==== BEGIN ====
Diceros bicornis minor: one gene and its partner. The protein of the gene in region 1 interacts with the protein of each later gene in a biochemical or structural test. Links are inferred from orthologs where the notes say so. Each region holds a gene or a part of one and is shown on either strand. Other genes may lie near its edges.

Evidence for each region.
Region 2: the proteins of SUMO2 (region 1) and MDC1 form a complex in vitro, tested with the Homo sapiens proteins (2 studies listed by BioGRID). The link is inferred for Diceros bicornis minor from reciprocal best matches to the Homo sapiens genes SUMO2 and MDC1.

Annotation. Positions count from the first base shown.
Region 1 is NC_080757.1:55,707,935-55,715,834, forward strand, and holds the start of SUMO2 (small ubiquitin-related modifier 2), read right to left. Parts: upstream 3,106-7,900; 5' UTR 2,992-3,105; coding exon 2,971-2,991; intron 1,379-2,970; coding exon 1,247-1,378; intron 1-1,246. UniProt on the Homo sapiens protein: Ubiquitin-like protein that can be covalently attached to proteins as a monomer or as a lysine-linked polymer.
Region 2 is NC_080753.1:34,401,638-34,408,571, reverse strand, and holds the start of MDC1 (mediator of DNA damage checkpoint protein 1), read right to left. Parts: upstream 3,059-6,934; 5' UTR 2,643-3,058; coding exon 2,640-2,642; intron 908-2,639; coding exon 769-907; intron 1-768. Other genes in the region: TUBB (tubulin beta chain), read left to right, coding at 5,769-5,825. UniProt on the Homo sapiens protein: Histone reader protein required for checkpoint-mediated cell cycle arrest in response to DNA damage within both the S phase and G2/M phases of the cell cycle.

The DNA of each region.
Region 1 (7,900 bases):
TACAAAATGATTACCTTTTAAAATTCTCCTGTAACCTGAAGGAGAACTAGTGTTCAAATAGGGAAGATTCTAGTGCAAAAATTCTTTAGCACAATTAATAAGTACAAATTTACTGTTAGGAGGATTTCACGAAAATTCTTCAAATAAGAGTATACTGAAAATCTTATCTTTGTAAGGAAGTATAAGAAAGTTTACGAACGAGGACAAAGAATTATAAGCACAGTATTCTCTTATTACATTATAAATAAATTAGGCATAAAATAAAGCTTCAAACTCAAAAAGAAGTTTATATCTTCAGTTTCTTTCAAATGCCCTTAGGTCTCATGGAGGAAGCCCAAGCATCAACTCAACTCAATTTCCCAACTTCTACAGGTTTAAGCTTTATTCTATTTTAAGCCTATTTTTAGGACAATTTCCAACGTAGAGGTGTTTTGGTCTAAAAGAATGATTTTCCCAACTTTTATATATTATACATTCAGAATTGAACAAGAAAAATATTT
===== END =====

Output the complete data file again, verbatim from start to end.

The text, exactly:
Diceros bicornis minor: one gene and its partner. The protein of the gene in region 1 interacts with the protein of each later gene in a biochemical or structural test. Links are inferred from orthologs where the notes say so. Each region holds a gene or a part of one and is shown on either strand. Other genes may lie near its edges.

Evidence for each region.
Region 2: the proteins of SUMO2 (region 1) and MDC1 form a complex in vitro, tested with the Homo sapiens proteins (2 studies listed by BioGRID). The link is inferred for Diceros bicornis minor from reciprocal best matches to the Homo sapiens genes SUMO2 and MDC1.

Annotation. Positions count from the first base shown.
Region 1 is NC_080757.1:55,707,935-55,715,834, forward strand, and holds the start of SUMO2 (small ubiquitin-related modifier 2), read right to left. Parts: upstream 3,106-7,900; 5' UTR 2,992-3,105; coding exon 2,971-2,991; intron 1,379-2,970; coding exon 1,247-1,378; intron 1-1,246. UniProt on the Homo sapiens protein: Ubiquitin-like protein that can be covalently attached to proteins as a monomer or as a lysine-linked polymer.
Region 2 is NC_080753.1:34,401,638-34,408,571, reverse strand, and holds the start of MDC1 (mediator of DNA damage checkpoint protein 1), read right to left. Parts: upstream 3,059-6,934; 5' UTR 2,643-3,058; coding exon 2,640-2,642; intron 908-2,639; coding exon 769-907; intron 1-768. Other genes in the region: TUBB (tubulin beta chain), read left to right, coding at 5,769-5,825. UniProt on the Homo sapiens protein: Histone reader protein required for checkpoint-mediated cell cycle arrest in response to DNA damage within both the S phase and G2/M phases of the cell cycle.

The DNA of each region.
Region 1 (7,900 bases):
TACAAAATGATTACCTTTTAAAATTCTCCTGTAACCTGAAGGAGAACTAGTGTTCAAATAGGGAAGATTCTAGTGCAAAAATTCTTTAGCACAATTAATAAGTACAAATTTACTGTTAGGAGGATTTCACGAAAATTCTTCAAATAAGAGTATACTGAAAATCTTATCTTTGTAAGGAAGTATAAGAAAGTTTACGAACGAGGACAAAGAATTATAAGCACAGTATTCTCTTATTACATTATAAATAAATTAGGCATAAAATAAAGCTTCAAACTCAAAAAGAAGTTTATATCTTCAGTTTCTTTCAAATGCCCTTAGGTCTCATGGAGGAAGCCCAAGCATCAACTCAACTCAATTTCCCAACTTCTACAGGTTTAAGCTTTATTCTATTTTAAGCCTATTTTTAGGACAATTTCCAACGTAGAGGTGTTTTGGTCTAAAAGAATGATTTTCCCAACTTTTATATATTATACATTCAGAATTGAACAAGAAAAATATTT